15. We have considered the rival submissions and also perused the relevant material on record. It is observed that the amount of liability in question in respect of TISCO written back by the assessee company in its accounts was treated by the authorities below as its income by applying the provisions of section 41(1). There is no dispute that the such liability represented the trading liability of the assessee and as declared by the assessee itself in the return of income, there was remission or recession of the said liability during the year under consideration. The said liability accordingly was written off by the assessee in the books of account and the amount thereof was also offered by it as income u/s. 41(1), Thereafter, the issue was raised by the assessee by way of additional ground during the course of appellate proceedings before the Id. CIT(A) disputing the chargeability of the said amount to tax u/s 41(1) on the ground that the suit for recovery against it was filed by the concerned party in the court. According to the assessee, the said event taken place subsequently was sufficient to show the liability in question had not ceased to exist during the year under consideration despite the same having been written off in the books of account. The contention raised on behalf of the assessee in this regard before the Id. CIT(A) as well as before us is that there being no cession of the liability in question as was evident from the suit for recovery subsequently filed by the concerned creditor, there was no benefit in respect of such liability which could be said to be obtained by the assessee warranting the application of provisions of section 41(1). In support of this contention, he has relied on the decision of Hon’ble Supreme Court in the case of Sugauli Sugar Works (P.) Ltd. (Supra)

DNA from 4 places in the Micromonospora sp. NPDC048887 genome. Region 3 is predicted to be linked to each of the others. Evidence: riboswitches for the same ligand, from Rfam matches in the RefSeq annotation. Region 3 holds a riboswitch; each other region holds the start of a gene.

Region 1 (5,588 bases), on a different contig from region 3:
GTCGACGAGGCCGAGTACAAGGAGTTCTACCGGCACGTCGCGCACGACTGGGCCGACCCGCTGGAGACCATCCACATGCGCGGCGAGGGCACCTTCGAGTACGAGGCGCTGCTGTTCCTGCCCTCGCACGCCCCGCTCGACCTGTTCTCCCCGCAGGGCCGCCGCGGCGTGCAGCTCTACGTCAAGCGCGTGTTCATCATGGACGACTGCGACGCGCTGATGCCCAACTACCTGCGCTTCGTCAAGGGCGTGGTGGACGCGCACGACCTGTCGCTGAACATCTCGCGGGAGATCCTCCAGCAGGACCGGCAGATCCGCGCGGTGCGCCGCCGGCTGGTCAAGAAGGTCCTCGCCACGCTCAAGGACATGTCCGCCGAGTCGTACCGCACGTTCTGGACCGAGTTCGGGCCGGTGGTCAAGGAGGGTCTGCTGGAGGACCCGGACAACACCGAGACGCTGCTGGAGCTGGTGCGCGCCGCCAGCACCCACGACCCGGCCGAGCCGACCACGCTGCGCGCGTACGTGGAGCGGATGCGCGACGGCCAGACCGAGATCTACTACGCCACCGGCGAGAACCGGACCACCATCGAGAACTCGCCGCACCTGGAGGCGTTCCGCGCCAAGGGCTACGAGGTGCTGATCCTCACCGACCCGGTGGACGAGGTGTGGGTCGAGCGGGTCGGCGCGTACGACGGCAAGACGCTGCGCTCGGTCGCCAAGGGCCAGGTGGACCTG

16. It is no doubt true that it was held by the Hon’ble Supreme Court in the aforesaid case that obtaining benefit by the assessee by virtue of remission or cession of liability is a condition precedent for the application of section 41(1) and the mere fact that assessee has made an entry of transferring its accounts unilaterally will not enable the department to say that section 41(1) would apply. It is, however, observed that the assessment is involved in the said case before the Hon’ble Supreme Court was 1965-66 and Explanation 1 to section 41(1) inserted by the Finance Act No. 2. 1996 w.e.f. 1.4.97 on which reliance has been strongly placed by the learned D.R., was not applicable. The said Explanation reads as under:-
Explanation 1 —For the purposes of this sub-section, the expression “loss or expenditure or some benefit in respect of any such trading liability by way of remission or cessation thereof shall include the remission or cessation of any liability by a unilateral act by the first mentioned person under clause (a) or the successor in business under clause (b) of that sub-section by way of writing off such liability in his accounts.
17. A perusal of the aforesaid Explanation clearly shows that the obtaining of benefit as envisaged by the expression “loss or. expenditure or some benefit in respect of any such trading liability by way of remission or cession thereof is defined to include remission or cession of liability by unilateral act of the assessee by way of written off its liability in its accounts. It, therefore, follows that remission or cession of any liability by unilateral act of the assessee by way of writing off its liability in its accounts will amount to obtaining of the benefit for the purpose of Section 41(1) and the act of the assessee to write off such liability unilaterally in its accounts by itself would be sufficient to attract the said provisions as per Explanation 1. In the present case, the assessee company has not only written off the liability in question in its books of account but also offered the amount of such liability as its income in the return on the ground that the same has ceased to exist. In the circumstances, even :f it is assumed that the subsequent event in the form of suit filed by the concerned creditor against the assessee to recover the said liability was sufficient to show that the writing off of the liability in its books of account by the assessee treating the same as ceased to exist was a unilateral act, the provisions of section 41(1) were clearly attracted as per Explanation 1 below section 41(1). This being so, we are of the view that the said liability written off by the assessee was liable to be added to the total income u/s 41(1) and the Id. CIT(A) was fully justified in confirming the addition made by the A.O. on this issue to the total income of the assessee. The impugned order of the Id. CIT(A) on this issue is therefore upheld dismissing ground No. 4 of assessee’s appeal.